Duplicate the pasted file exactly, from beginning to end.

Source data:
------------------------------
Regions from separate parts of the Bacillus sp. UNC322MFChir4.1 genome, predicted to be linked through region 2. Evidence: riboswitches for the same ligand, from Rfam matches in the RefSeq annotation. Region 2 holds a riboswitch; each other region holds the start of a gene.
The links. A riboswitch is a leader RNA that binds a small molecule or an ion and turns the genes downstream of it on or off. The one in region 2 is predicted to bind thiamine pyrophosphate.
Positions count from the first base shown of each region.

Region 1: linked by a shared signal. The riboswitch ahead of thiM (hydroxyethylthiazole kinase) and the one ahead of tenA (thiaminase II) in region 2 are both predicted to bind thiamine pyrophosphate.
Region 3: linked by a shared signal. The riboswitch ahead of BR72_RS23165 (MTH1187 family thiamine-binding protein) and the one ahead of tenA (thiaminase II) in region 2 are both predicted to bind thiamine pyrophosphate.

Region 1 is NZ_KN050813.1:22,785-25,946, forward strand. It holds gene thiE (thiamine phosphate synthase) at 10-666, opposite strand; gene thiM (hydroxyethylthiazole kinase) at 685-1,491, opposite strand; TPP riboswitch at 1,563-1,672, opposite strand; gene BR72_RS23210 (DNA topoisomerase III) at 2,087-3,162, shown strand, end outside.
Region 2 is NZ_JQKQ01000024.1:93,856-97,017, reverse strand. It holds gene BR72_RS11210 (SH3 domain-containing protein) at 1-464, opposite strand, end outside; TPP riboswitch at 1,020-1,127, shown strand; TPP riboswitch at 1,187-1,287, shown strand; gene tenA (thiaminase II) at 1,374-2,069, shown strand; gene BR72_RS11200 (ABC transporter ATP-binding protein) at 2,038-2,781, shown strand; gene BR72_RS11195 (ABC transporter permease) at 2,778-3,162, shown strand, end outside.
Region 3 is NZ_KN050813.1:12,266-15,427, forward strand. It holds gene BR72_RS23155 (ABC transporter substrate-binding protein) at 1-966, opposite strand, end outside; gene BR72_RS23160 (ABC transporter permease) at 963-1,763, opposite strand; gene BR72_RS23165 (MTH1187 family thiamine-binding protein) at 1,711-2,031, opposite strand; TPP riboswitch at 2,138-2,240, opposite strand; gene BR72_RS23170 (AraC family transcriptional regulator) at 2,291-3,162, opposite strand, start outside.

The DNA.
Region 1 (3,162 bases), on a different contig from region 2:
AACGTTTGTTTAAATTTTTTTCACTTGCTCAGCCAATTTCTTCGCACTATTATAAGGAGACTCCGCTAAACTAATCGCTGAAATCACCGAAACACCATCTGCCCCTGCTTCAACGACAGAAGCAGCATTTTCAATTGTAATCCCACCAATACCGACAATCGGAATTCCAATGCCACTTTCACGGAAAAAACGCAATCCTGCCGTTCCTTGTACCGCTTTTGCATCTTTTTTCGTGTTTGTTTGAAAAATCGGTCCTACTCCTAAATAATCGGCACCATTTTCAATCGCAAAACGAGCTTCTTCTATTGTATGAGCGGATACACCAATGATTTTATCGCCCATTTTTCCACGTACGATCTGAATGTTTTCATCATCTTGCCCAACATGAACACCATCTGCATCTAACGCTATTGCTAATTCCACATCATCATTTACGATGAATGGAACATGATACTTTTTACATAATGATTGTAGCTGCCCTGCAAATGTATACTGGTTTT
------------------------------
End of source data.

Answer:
Regions from separate parts of the Bacillus sp. UNC322MFChir4.1 genome, predicted to be linked through region 2. Evidence: riboswitches for the same ligand, from Rfam matches in the RefSeq annotation. Region 2 holds a riboswitch; each other region holds the start of a gene.
The links. A riboswitch is a leader RNA that binds a small molecule or an ion and turns the genes downstream of it on or off. The one in region 2 is predicted to bind thiamine pyrophosphate.
Positions count from the first base shown of each region.

Region 1: linked by a shared signal. The riboswitch ahead of thiM (hydroxyethylthiazole kinase) and the one ahead of tenA (thiaminase II) in region 2 are both predicted to bind thiamine pyrophosphate.
Region 3: linked by a shared signal. The riboswitch ahead of BR72_RS23165 (MTH1187 family thiamine-binding protein) and the one ahead of tenA (thiaminase II) in region 2 are both predicted to bind thiamine pyrophosphate.

Region 1 is NZ_KN050813.1:22,785-25,946, forward strand. It holds gene thiE (thiamine phosphate synthase) at 10-666, opposite strand; gene thiM (hydroxyethylthiazole kinase) at 685-1,491, opposite strand; TPP riboswitch at 1,563-1,672, opposite strand; gene BR72_RS23210 (DNA topoisomerase III) at 2,087-3,162, shown strand, end outside.
Region 2 is NZ_JQKQ01000024.1:93,856-97,017, reverse strand. It holds gene BR72_RS11210 (SH3 domain-containing protein) at 1-464, opposite strand, end outside; TPP riboswitch at 1,020-1,127, shown strand; TPP riboswitch at 1,187-1,287, shown strand; gene tenA (thiaminase II) at 1,374-2,069, shown strand; gene BR72_RS11200 (ABC transporter ATP-binding protein) at 2,038-2,781, shown strand; gene BR72_RS11195 (ABC transporter permease) at 2,778-3,162, shown strand, end outside.
Region 3 is NZ_KN050813.1:12,266-15,427, forward strand. It holds gene BR72_RS23155 (ABC transporter substrate-binding protein) at 1-966, opposite strand, end outside; gene BR72_RS23160 (ABC transporter permease) at 963-1,763, opposite strand; gene BR72_RS23165 (MTH1187 family thiamine-binding protein) at 1,711-2,031, opposite strand; TPP riboswitch at 2,138-2,240, opposite strand; gene BR72_RS23170 (AraC family transcriptional regulator) at 2,291-3,162, opposite strand, start outside.

The DNA.
Region 1 (3,162 bases), on a different contig from region 2:
AACGTTTGTTTAAATTTTTTTCACTTGCTCAGCCAATTTCTTCGCACTATTATAAGGAGACTCCGCTAAACTAATCGCTGAAATCACCGAAACACCATCTGCCCCTGCTTCAACGACAGAAGCAGCATTTTCAATTGTAATCCCACCAATACCGACAATCGGAATTCCAATGCCACTTTCACGGAAAAAACGCAATCCTGCCGTTCCTTGTACCGCTTTTGCATCTTTTTTCGTGTTTGTTTGAAAAATCGGTCCTACTCCTAAATAATCGGCACCATTTTCAATCGCAAAACGAGCTTCTTCTATTGTATGAGCGGATACACCAATGATTTTATCGCCCATTTTTCCACGTACGATCTGAATGTTTTCATCATCTTGCCCAACATGAACACCATCTGCATCTAACGCTATTGCTAATTCCACATCATCATTTACGATGAATGGAACATGATACTTTTTACATAATGATTGTAGCTGCCCTGCAAATGTATACTGGTTTT